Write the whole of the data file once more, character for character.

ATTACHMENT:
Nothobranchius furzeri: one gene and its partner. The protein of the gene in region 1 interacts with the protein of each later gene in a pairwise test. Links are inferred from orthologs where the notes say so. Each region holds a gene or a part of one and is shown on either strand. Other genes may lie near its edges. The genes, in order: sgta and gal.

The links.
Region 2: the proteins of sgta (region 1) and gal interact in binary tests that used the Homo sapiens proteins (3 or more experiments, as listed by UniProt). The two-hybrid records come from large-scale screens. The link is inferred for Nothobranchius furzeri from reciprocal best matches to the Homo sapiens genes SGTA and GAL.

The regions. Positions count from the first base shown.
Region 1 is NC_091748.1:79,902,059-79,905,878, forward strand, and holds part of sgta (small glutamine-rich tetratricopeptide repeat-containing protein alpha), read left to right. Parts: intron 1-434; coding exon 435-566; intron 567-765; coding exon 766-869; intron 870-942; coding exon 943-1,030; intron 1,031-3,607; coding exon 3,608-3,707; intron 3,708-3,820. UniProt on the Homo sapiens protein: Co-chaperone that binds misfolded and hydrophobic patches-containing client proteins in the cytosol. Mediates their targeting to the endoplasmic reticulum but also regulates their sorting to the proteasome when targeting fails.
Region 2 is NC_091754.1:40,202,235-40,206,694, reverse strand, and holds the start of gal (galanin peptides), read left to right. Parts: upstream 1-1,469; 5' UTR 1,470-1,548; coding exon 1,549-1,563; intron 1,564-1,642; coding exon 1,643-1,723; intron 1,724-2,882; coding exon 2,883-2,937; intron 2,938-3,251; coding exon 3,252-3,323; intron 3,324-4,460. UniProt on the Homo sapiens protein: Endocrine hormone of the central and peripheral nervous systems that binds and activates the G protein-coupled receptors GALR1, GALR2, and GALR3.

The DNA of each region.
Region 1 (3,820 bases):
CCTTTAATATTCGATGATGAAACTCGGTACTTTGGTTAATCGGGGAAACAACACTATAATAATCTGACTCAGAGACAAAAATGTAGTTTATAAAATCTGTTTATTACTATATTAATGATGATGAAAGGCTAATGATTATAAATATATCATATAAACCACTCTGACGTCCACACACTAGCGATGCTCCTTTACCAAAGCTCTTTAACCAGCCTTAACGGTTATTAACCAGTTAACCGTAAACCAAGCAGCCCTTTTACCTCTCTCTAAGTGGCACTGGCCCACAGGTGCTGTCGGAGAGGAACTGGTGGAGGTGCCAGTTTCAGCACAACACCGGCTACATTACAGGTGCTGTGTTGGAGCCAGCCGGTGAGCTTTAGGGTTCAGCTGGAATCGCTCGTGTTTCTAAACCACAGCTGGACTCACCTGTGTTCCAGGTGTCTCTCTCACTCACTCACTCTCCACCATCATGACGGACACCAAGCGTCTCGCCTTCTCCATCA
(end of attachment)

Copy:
Nothobranchius furzeri: one gene and its partner. The protein of the gene in region 1 interacts with the protein of each later gene in a pairwise test. Links are inferred from orthologs where the notes say so. Each region holds a gene or a part of one and is shown on either strand. Other genes may lie near its edges. The genes, in order: sgta and gal.

The links.
Region 2: the proteins of sgta (region 1) and gal interact in binary tests that used the Homo sapiens proteins (3 or more experiments, as listed by UniProt). The two-hybrid records come from large-scale screens. The link is inferred for Nothobranchius furzeri from reciprocal best matches to the Homo sapiens genes SGTA and GAL.

The regions. Positions count from the first base shown.
Region 1 is NC_091748.1:79,902,059-79,905,878, forward strand, and holds part of sgta (small glutamine-rich tetratricopeptide repeat-containing protein alpha), read left to right. Parts: intron 1-434; coding exon 435-566; intron 567-765; coding exon 766-869; intron 870-942; coding exon 943-1,030; intron 1,031-3,607; coding exon 3,608-3,707; intron 3,708-3,820. UniProt on the Homo sapiens protein: Co-chaperone that binds misfolded and hydrophobic patches-containing client proteins in the cytosol. Mediates their targeting to the endoplasmic reticulum but also regulates their sorting to the proteasome when targeting fails.
Region 2 is NC_091754.1:40,202,235-40,206,694, reverse strand, and holds the start of gal (galanin peptides), read left to right. Parts: upstream 1-1,469; 5' UTR 1,470-1,548; coding exon 1,549-1,563; intron 1,564-1,642; coding exon 1,643-1,723; intron 1,724-2,882; coding exon 2,883-2,937; intron 2,938-3,251; coding exon 3,252-3,323; intron 3,324-4,460. UniProt on the Homo sapiens protein: Endocrine hormone of the central and peripheral nervous systems that binds and activates the G protein-coupled receptors GALR1, GALR2, and GALR3.

The DNA of each region.
Region 1 (3,820 bases):
CCTTTAATATTCGATGATGAAACTCGGTACTTTGGTTAATCGGGGAAACAACACTATAATAATCTGACTCAGAGACAAAAATGTAGTTTATAAAATCTGTTTATTACTATATTAATGATGATGAAAGGCTAATGATTATAAATATATCATATAAACCACTCTGACGTCCACACACTAGCGATGCTCCTTTACCAAAGCTCTTTAACCAGCCTTAACGGTTATTAACCAGTTAACCGTAAACCAAGCAGCCCTTTTACCTCTCTCTAAGTGGCACTGGCCCACAGGTGCTGTCGGAGAGGAACTGGTGGAGGTGCCAGTTTCAGCACAACACCGGCTACATTACAGGTGCTGTGTTGGAGCCAGCCGGTGAGCTTTAGGGTTCAGCTGGAATCGCTCGTGTTTCTAAACCACAGCTGGACTCACCTGTGTTCCAGGTGTCTCTCTCACTCACTCACTCTCCACCATCATGACGGACACCAAGCGTCTCGCCTTCTCCATCA